Armed Forces Personnel and Veterans Health Joint Group’s Implementation Group minutes: March 2023

Minutes of the meeting held on 21 March 2023.

Attendees and apologies


  • Jason Leitch (Chair), National Clinical Director, Scottish Government
  • Neil Morrison, Health Representative, Veterans Scotland
  • Mairi McKinley, NHS Fife Armed Forces and Veterans Champion
  • Sharon Callaghan, Operations Manager Scotland, Defence Primary Healthcare (Scotland and North)
  • Robert Reid, Regional Manager Scotland and Overseas, Defence Medical Welfare Service (DMWS)
  • Andrew Carter, NHS Borders Armed Forces and Veterans Champion
  • Jo McBain, NHS Highland Armed Forces and Veterans Champion 
  • Martin Bell, Director Primary Care & Counter Fraud Services, NHS National Services Scotland
  • Craig Cunningham, NHS Lanarkshire Armed Forces and Veterans Champion
  • Ian Cumming, Third Sector Representative, Erskine
  • Mark Fergusson, Senior Policy Manager, Survivor Support and Veterans’ Mental Health, Scottish Government 
  • Aleksandra Brokman, Health & Social Care Policy Adviser, Trauma, Adverse Childhood Experiences (ACEs) & Resilience Team, Scottish Government 


  • Professor Murray Leith, Division of Social Sciences, University of the West of Scotland   

Official support

  • Gary Cocker, Armed Forces and Veterans Healthcare policy team, Scottish Government
  • Lindsey Restrick, Armed Forces and Veterans Healthcare policy team, Scottish Government 
  • Laura-Isabella Muresanu, Armed Forces and Veterans Healthcare policy team, Scottish Government


  • Lesley McDowall, Head of Survivor Support, Survivor Support and Veterans’ Mental Health, Scottish Government 

Items and actions

Welcome and apologies – Chair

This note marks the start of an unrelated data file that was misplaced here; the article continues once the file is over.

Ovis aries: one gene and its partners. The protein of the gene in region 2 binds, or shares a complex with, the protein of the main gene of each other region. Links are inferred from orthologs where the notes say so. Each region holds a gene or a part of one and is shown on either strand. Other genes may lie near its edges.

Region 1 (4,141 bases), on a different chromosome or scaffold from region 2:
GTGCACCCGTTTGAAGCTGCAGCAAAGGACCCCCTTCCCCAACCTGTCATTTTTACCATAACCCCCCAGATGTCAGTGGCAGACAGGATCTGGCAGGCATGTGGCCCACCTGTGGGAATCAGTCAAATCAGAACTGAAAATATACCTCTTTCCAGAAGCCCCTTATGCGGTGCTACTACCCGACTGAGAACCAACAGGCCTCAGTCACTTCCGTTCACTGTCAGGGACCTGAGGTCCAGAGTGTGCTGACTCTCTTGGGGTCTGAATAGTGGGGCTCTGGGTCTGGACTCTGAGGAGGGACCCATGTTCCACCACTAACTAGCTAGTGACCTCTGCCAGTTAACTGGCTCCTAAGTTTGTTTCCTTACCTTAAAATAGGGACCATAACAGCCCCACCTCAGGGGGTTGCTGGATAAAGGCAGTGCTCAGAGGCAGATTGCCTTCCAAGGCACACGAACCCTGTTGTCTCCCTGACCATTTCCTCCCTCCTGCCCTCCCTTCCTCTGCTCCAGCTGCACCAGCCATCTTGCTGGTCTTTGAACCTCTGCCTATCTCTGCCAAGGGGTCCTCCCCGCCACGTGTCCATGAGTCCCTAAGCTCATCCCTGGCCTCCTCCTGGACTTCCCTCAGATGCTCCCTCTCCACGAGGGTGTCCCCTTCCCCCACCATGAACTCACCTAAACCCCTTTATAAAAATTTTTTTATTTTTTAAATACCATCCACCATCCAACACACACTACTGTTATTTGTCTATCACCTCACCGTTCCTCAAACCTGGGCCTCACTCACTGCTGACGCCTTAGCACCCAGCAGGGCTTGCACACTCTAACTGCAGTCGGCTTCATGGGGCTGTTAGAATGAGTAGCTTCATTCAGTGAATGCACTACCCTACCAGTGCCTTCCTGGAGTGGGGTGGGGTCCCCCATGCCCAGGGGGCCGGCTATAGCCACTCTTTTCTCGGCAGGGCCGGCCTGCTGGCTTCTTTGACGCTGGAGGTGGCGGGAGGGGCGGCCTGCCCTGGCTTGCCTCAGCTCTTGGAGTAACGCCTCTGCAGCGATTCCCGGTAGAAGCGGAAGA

Jason welcomed all to the group and noted the apologies as above. 

Brief roundtable catch up – Chair, all

No update given. 

Update on IG priorities – Gary Cocker

Gary gave a progress update on current priorities. Jason invited the group to comment on each priority as the update is given.

Scottish Veterans’ Treatment Pathway (SVTP)

The working group established for supporting the development of this priority has agreed a vision, set of principles, outline pathway process, and governance structure. 

The group has now been paused until August 2023, to allow the time for carrying out actions, and working in tandem with colleagues from Scottish Government Mental Health. As this priority is now tied to the implementation of the Mental Health and Wellbeing Action Plan (MHWAP), the structures that we will be put in place will very much depend on those that will be established by the MHWAP Implementation Board and Implementation Team. 

In the meantime, the team will be engaging with clinicians and working on establishing the membership of the MDT, as well as its operational pattern. 

Jason invited Neil to comment on the pathway. Neil expressed his admiration for the work that Lindsey Restrick has done on developing this priority. Neil noted his concern regarding the current engagement between the AF&V Team and the MHWAP Implementation Team, as more could be done through collaborative working to ensure that both the physical and mental health pathways are integrated.

Martin agreed that more overlap is needed between the two pathways.

Craig queried whether there is a paper that describes the pathway, and highlighted that in the last three weeks his health board dealt with three difficult cases, where all other options had been exhausted.